Advertisement
YOU ARE HERE: LAT HomeCollections

THEATER REVIEW : An Ode to Modern Living : 'Falsettos,' the story of a man who leaves his wife and son to move in with his male lover, enlightens through wit.

March 20, 1993|SYLVIE DRAKE | TIMES THEATER CRITIC

SAN DIEGO — Falsetto : An artificially high voice, higher and thinner than a tenor's, says Webster's.

"Falsettos": the quintessential musical for the 1990s, even though its first half is set in 1979 and its second in 1981.

The word and the title connect briefly, as a wry symbol for homosexuality. But "Falsettos," the musical (its West Coast premiere was at the Old Globe Theatre on Thursday), is also the contraction of titles from what were once two shows--"March of the Falsettos" and "Falsettoland." Their creators subsequently streamlined these interconnected musicals into one.

So much for the explanation. It doesn't begin to describe the impact of this stunning William Finn-James Lapine ode to modern living.

The tendency has been to describe "Falsettos" as a musical about homosexuality, which is like saying that "The Merchant of Venice" is a play about money.

"Falsettos" is about the gender-bending and sexual lunges and cross-pollinations that complicate relationships in this last quarter of the 20th Century. It is mostly about compassion, coping, divorce, parenting, being Jewish and learning to understand and work things out.

And, yes, it is also about AIDS and death. Still, the great achievement in this story of Marvin, who leaves his wife, Trina, and son, Jason, to move in with his male lover, Whizzer, lies in its musical verve and life-affirming lyrics. Deceptively simple phrases create complex patterns of humor and candor as complications mount.

One complication is the fact that Marvin's shrink, Mendel, falls in love with Trina, and that son Jason is highly confused by the escalating whirl of circumstances. All of these lives become inextricably enmeshed, but no sad songs just yet. The first half may end with Marvin and Whizzer's relationship on the rocks, but Mendel and Trina are off to get married.

Eccentric? Everything about this musical is eccentric. As in the earlier, separate versions of the show, sets are suggested by speeding pieces of furniture that spin by or zoom conveniently into place (the designer is Douglas Stein, with lights by Frances Aronson). Lovers' quarrels are as apt to be sung during a game of chess as they are during a racquetball set. A bar mitzvah text in Hebrew becomes a lyric, and a ballad like "The Thrill of First Love" doesn't discriminate: It applies equally to gay, lesbian or heterosexual lovers.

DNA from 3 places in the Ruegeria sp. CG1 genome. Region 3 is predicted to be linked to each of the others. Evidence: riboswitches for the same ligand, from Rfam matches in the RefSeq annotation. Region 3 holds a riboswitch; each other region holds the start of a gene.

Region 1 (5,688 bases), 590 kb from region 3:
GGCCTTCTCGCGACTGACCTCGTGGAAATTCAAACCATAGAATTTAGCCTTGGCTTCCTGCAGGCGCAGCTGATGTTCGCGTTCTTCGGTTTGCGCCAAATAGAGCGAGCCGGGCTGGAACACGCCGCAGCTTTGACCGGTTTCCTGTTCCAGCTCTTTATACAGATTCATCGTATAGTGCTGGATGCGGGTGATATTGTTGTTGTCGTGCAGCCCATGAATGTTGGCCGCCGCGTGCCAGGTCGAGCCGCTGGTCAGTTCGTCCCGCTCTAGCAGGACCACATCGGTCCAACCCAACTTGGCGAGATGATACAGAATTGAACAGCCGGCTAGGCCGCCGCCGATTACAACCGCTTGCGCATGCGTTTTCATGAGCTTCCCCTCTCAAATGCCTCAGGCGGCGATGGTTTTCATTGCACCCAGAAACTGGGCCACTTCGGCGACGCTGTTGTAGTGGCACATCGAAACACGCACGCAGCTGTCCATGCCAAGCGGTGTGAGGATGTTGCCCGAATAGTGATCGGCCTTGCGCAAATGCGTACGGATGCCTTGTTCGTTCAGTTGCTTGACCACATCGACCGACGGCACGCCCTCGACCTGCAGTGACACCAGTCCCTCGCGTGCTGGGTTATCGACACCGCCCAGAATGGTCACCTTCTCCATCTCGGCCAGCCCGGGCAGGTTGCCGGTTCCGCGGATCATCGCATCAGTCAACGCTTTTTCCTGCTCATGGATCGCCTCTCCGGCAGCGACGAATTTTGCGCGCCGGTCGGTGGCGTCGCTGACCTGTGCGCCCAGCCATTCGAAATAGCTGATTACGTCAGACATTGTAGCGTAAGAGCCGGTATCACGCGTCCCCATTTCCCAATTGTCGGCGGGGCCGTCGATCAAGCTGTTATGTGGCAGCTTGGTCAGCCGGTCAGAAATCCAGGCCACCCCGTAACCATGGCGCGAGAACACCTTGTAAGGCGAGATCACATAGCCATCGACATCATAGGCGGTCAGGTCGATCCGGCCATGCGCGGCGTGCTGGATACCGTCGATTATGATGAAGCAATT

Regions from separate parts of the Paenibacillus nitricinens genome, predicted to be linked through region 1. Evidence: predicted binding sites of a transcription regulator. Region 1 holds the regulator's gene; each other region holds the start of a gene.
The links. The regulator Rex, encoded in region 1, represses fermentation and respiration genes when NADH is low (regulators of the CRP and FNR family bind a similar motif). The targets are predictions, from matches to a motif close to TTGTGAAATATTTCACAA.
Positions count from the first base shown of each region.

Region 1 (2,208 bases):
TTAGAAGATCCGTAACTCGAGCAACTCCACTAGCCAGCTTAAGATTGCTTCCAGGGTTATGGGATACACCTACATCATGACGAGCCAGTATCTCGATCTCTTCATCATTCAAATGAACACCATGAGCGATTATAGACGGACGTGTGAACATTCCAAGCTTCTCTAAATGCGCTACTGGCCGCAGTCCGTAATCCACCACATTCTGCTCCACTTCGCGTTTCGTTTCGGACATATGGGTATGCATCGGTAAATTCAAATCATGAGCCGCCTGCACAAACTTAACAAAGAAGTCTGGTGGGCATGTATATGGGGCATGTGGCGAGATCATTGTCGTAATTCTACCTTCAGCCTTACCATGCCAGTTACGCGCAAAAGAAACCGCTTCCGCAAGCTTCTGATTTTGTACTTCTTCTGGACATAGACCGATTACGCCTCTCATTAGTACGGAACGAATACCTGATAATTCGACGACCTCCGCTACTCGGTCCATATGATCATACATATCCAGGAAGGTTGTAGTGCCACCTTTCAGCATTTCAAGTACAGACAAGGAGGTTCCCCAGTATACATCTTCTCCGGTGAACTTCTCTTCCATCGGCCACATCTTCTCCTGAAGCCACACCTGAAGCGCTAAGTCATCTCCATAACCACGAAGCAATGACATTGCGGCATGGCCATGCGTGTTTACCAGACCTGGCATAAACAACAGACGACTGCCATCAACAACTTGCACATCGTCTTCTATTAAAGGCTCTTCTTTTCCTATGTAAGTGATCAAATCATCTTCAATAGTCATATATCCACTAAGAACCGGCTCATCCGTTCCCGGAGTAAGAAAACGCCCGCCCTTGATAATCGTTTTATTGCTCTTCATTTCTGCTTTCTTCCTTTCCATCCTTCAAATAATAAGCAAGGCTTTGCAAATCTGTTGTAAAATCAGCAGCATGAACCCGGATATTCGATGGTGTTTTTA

This is enlightenment. It is also wit and great artistry. But any show that kicks off with a song called "Four Jews in a Room Bitching" will shock some people, and if you're one of them, so be it. The second half of "Falsettos" narrows its focus even more, dealing with the nice lesbians next door, Marvin and Whizzer's reconciliation and Whizzer's illness and death. Heavy duty, deeply tender stuff that will rock closed minds and blow open ones away.

The production, staged by Lapine, is as tight and resonant as a drum. He also has a super company and, on opening night, a last-minute replacement in the role of Jason.

Talented sixth-grader Jonathan Kaplan, who created the part on Broadway, stood in for an ailing Ramzi Khalaf, and it's easy to see why Kaplan received a Tony nomination and Theatre World award. There was not a trace of hesitation or self-consciousness in his Jason--just a plain-spoken kid with smart questions that required tough answers.

Gregg Edelman and Peter Reardon are well matched as the ill-matched Marvin and Whizzer, respectively, Edelman having the neurotic edge and Reardon nonchalantly at ease in his playboy skin. His admission of preference for sex versus love in "The Games I Play" is as much Whizzer's anthem as "This Had Better Come to a Stop" is Marvin's, though the latter emotion is shared by virtually everyone in the show at one time or another and makes for a hilarious five-part chorus.

Adam Heller's Mendel, the all-purpose psychiatrist who's as full of insecurities and needs as the next guy, humanizes a profession that often suffers from remoteness. But it is Carolee Carmello's Trina, ex-wife, mother and new wife, confused by all three roles, who stops the show with "I'm Breaking Down."

The title says it all.

Barbara Marineau as a lesbian doctor and Jessica Molaskey as her homemaker lover show up only in the second half (what was once "Falsettoland"). These roles are as sketchy and expedient as ever--Marineau playing the doctor who eventually cares for Whizzer--but this is a minor glitch in a sea of major accomplishment.

Musical direction by Ben Whiteley and arrangements by Michael Starobin match the high energy of Lapine's whirring direction.

"Falsettos' " virtuosity is in its mastery of the bittersweet--and eventually the tragic--wailing over life's nasty habit of giving and taking away, but without wasting time on self-pity. Instead, the show makes intricate songs from the sour lemons. And the result is glorious lemonade.

"Falsettos," Old Globe Theatre, Cassius Carter Centre Stage, Simon Edison Centre for the Performing Arts, Balboa Park. Tuesdays-Saturdays, 8 p.m.; Sundays, 7 p.m.; Saturdays-Sundays, 2 p.m. Ends April 25. $18-$32; (619) 239-2255. Running time: 2 hours, 40 minutes.

Gregg Edelman: Marvin

Peter Reardon: Whizzer

Adam Heller: Mendel

Jonathan Kaplan: Jason

Carolee Carmello: Trina

Barbara Marineau: Charlotte

Jessica Molaskey: Cordelia

Music and lyrics William Finn. Book William Finn, James Lapine. Director James Lapine. Sets Douglas Stein. Lights Frances Aronson. Costumes Ann Hould Ward. Hair design Phyllis Della. Sound Peter J. Fitzgerald. Musical director Ben Whiteley. Musical arrangements Michael Starobin. Production stage manager Robert D. Currie. Stage manager Peter Van Dyke.

Advertisement
Los Angeles Times Articles
|
|
|